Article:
A Catskill Catalog: March 4, 2009
A friend and former colleague is the principal of the Reginald Bennett Elementary School. That’s the school in the Town of Olive, up on the knoll behind the Onteora High School-Middle School on Route 28.
Reginald Bennett was the founding superintendent of the Onteora School District, a post-World War II super-centralization that combined numerous one-, two-, and four-room districts into the second largest school district, in terms of area, in the state. Onteora serves students from West Hurley to Highmount, from Lanesville to Oliverea. That’s a lot of Catskills!
Bennett himself was much more than the name over the entrance to an elementary school. Along with Phoenicia pharmacist Phil Gordon and a handful of others, Reg Bennett was the driving force behind the founding of the school district, which opened for business in 1953.
A friend of mine, a member of the first graduating class of Onteora High School, remembers his older sister rising before dawn to travel to high school in Kingston, returning home, often, long after dark. That arduous day was common for Ulster County Catskill Mountain kids seeking a high school education in the years before Onteora was there.
Reg Bennett himself never attended high school. He was born in Chichester in 1896, a bright mountain kid who excelled at the local elementary school, read voraciously, and found himself teaching his younger neighbors in the Chichester school at the age of 16. He qualified for admission to the State Teachers College at Albany, got a college degree without benefit of a high school diploma, and went on to get a master’s degree from Albany, as well.
And he came home to teach. He also hiked, fly-fished, pitched town team baseball, told stories, and wrote. He did all those things with a strong sense of ethics and ideals. I have read that, once, a fishing buddy challenged him on the curriculum: “What do you teach those kids up at the Sunshine Hill Schoolhouse?”
“To tell the truth,” Mr. Bennett replied. The respect for this country schoolteacher was such that he was Mr. Bennett to nearly all. Of course, by the time he became a district-founding administrator, he had taught most of the people he knew in Chichester, and in the surrounding hollows. Chichester was a company town, and Reg Bennett wrote the definitive history of that place as his master’s thesis. Later, Purple Mountain Press published it as a book, The Mountains Look Down: A History of Chichester, a Company Town in the Catskills (Fleischmanns, NY, 1999).
Chichester’s history begins in 1870, when brothers Frank and Lemuel Chichester bought the economically exhausted valley, stripped of trees by tanners who took the hemlock and left a wasteland: a wasteland of hardwood and waterpower. There, Stony Clove and Warner creeks merge to form a pretty strong flow of water, and the Chichester brothers exploited that stream to power the chair factory they erected there. The coming of the railroad spurred their business, which increased dramatically when the brothers designed and patented a rocking cradle that became a big seller. Over 300 people worked in the factory.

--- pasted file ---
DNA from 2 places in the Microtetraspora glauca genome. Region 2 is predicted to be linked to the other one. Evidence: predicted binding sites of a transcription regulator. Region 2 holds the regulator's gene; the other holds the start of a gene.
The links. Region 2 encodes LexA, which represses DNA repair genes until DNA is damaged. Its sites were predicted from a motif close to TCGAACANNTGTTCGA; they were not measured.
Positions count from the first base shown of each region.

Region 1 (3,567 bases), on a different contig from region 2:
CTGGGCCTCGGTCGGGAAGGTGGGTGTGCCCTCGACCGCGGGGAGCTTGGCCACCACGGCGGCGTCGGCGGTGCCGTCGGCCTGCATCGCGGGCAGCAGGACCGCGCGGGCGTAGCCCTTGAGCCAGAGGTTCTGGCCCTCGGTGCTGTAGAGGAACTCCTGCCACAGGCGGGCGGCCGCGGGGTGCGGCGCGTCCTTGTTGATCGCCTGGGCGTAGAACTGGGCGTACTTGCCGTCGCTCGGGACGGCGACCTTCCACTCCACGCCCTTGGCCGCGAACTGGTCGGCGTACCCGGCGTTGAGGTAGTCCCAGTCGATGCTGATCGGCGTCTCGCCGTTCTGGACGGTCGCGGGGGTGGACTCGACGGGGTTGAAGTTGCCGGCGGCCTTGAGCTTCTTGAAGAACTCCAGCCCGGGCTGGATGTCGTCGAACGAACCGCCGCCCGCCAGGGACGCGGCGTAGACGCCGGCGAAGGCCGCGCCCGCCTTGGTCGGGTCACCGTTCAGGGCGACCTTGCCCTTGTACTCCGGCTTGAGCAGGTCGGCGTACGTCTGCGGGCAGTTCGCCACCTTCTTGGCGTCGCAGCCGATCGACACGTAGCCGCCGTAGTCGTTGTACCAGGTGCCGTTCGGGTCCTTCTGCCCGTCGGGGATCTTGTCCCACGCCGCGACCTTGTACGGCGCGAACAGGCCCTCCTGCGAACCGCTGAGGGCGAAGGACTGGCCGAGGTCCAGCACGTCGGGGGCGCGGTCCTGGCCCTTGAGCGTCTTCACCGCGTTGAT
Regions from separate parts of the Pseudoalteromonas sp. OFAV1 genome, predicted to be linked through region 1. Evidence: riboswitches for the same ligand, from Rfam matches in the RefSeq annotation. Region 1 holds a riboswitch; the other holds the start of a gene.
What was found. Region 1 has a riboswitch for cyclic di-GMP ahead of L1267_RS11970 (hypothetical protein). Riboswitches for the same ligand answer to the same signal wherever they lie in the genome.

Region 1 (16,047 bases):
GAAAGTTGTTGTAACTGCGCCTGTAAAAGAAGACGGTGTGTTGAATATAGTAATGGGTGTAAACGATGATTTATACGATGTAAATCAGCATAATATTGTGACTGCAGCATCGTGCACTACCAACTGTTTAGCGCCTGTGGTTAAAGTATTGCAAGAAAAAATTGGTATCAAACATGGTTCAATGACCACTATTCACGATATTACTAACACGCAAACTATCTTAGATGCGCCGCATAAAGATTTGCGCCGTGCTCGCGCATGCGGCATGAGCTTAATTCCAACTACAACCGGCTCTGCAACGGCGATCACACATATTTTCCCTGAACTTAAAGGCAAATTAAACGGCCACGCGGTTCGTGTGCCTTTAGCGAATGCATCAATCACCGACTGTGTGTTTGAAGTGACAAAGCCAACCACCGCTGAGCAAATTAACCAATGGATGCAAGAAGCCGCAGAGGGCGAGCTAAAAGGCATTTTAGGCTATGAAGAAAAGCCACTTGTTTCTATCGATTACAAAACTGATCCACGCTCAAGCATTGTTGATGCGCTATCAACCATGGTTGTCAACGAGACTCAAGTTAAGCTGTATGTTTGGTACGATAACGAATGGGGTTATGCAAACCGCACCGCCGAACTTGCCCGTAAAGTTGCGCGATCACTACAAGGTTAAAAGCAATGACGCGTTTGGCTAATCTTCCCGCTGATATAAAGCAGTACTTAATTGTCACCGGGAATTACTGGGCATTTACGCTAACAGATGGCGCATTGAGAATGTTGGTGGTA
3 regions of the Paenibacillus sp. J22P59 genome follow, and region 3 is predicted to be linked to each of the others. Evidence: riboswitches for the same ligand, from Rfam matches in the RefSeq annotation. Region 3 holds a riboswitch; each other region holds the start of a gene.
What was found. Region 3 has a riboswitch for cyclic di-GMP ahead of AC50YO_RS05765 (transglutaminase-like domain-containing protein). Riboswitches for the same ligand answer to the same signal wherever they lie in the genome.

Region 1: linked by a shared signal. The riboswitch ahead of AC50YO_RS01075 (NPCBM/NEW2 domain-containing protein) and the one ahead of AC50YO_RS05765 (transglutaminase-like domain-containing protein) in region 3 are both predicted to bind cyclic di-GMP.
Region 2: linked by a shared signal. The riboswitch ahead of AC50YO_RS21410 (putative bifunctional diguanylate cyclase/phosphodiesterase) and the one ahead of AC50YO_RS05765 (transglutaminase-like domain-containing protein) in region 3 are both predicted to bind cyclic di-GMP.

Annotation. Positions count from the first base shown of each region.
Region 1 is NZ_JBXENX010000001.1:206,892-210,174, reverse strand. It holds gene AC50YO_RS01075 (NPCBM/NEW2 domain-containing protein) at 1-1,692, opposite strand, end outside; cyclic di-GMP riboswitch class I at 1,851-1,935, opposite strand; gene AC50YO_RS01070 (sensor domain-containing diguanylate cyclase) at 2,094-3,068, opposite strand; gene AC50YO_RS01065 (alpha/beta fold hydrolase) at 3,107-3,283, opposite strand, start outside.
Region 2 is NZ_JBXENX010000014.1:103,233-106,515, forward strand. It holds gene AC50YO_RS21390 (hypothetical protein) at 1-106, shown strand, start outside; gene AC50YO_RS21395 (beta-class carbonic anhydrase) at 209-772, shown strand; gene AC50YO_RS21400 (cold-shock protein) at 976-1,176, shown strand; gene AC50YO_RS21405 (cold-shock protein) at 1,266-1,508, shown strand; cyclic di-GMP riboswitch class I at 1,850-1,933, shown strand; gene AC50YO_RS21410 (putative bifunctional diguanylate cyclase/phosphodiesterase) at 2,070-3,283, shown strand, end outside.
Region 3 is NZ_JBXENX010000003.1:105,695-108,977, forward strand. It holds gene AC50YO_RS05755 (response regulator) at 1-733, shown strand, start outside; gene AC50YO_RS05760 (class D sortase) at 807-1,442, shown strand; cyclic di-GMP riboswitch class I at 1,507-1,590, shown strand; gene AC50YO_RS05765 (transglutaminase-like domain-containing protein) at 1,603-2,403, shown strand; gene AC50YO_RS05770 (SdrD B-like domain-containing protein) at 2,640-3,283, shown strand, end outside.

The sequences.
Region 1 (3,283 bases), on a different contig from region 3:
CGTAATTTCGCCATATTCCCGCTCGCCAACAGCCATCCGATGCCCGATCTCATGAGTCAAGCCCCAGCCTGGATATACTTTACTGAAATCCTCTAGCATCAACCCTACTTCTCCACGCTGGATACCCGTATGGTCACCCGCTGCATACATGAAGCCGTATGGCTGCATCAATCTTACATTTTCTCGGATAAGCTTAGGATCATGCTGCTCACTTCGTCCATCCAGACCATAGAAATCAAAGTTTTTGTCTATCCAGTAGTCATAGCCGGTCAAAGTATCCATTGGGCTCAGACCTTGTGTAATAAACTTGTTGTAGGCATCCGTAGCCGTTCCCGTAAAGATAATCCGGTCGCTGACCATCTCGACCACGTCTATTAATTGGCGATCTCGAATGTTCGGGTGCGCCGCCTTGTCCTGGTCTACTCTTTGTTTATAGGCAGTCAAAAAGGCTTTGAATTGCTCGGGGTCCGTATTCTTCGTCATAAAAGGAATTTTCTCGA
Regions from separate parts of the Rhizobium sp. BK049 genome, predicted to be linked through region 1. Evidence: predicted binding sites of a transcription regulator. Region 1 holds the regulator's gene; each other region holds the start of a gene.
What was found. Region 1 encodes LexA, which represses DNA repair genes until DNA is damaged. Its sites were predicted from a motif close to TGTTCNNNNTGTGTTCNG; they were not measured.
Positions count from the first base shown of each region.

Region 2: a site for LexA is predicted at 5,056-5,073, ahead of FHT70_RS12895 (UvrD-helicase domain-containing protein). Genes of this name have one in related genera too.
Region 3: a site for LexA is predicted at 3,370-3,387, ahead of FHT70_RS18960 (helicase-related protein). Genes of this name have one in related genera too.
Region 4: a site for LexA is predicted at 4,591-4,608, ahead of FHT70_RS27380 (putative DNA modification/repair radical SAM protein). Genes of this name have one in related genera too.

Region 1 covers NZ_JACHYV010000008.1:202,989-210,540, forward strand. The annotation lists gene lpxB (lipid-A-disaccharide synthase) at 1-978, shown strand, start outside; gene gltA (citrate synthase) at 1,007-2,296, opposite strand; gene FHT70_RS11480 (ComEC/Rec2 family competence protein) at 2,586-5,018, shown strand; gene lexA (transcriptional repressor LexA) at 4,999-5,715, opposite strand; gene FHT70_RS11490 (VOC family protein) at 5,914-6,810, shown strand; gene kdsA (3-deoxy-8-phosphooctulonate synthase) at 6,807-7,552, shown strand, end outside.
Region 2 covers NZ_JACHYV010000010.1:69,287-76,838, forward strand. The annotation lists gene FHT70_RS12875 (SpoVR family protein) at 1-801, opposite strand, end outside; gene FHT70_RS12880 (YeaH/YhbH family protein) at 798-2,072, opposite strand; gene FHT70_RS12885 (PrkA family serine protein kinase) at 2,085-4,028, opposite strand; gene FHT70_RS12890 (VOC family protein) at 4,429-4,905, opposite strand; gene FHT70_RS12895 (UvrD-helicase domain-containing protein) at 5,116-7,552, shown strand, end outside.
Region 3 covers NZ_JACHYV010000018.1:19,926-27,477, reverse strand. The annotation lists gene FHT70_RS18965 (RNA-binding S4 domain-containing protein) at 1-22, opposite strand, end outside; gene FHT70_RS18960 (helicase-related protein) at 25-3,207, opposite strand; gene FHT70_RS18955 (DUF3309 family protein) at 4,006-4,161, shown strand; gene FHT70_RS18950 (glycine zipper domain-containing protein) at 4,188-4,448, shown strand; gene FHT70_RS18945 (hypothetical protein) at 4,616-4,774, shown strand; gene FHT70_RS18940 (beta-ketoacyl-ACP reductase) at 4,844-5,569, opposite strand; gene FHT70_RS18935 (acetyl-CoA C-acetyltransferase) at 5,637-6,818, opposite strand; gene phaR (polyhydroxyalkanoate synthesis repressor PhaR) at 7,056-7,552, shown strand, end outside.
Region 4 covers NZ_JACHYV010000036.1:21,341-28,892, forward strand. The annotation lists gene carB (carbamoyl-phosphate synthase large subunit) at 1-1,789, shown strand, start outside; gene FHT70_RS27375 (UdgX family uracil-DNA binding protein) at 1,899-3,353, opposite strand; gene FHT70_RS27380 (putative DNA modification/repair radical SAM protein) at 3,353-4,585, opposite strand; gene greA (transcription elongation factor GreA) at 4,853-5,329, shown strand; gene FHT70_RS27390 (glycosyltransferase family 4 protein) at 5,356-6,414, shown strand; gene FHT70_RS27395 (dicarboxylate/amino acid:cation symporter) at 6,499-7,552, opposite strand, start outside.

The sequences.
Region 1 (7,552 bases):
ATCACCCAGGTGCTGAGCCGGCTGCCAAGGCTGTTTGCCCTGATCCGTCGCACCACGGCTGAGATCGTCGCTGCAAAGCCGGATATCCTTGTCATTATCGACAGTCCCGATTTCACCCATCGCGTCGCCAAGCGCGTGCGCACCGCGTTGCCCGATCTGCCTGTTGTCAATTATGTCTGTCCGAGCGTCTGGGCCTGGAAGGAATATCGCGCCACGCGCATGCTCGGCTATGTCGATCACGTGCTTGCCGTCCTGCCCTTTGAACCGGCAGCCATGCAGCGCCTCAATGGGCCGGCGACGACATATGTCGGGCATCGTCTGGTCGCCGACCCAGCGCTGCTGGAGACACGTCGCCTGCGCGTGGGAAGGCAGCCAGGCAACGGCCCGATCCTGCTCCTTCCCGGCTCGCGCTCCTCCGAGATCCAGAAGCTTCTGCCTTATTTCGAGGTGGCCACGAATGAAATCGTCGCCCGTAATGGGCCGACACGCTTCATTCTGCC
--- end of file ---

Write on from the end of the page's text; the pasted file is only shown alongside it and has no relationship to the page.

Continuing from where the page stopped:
In 1884, the Chichester brothers sold out to a New York City firm, William Schwarzwaelder and Son. Nine years later, the son, W.O. Schwarzwaelder, took over the direct supervision and operation of the factory. By the early 1900s, Chichester was jumping, with a large factory that produced a full line of office furniture, chairs, cabinets, and church furnishings. Workers’ housing, a park, fellowship hall, company store, church, and bowling alley were all owned by the company W.O., known behind his back as “the Kaiser,” was an excellent businessman and concerned, paternalistic employer. He lived in a spacious mansion with his family, a house known locally as “the big house.” Later, his son replaced it with an even bigger “Big House.” It is still there, although the big houses built in the 1990s make it seem more medium-sized.
W.O. also built Tiskilwa Park, on the Ox Clove hill up behind his house, for the enjoyment and recreation of his workers. It is gone now, partially in private hands, partially state land, but much of the Tiskilwa stonework remains. Tiskilwa is a native-sounding word, either invented or discovered, meaning “Valley of Peace and Beauty.”
All this was for the employees who worked in the factory, rented the company houses, took their leisure time in the park, bowling alley and clubhouse, and worshipped in the company church. Reginald Bennett’s father, Rupert, was a foreman there, supervising the lumberyard and mill floor.
W.O died in 1924 and his sons were less successful executives than he. The depression of the ’30s, and poor management, wore the business down. Workers’ hours were cut, the payroll shrunk, orders reduced. Finally, in January 1938, the Schwarzwaelder Company filed for bankruptcy. A year and a half later, on October 28, 1939, the entire village was sold at auction, house-by-house, lot-by-lot. The company town was no more.
Today, a ride through Chichester reveals the company houses, altered and renovated over the past 70 years of individual ownership. The church and clubhouse, the big house, and the remains of the fountain that once graced its gardens, are still there.
The old company store now houses the post office, which contains an historical exhibit of the company town that once was. Across the street, an empty field and the ruins of brick kilns mark the spot where the bustling factory, now a ghost of prosperity past, once stood. © William Birns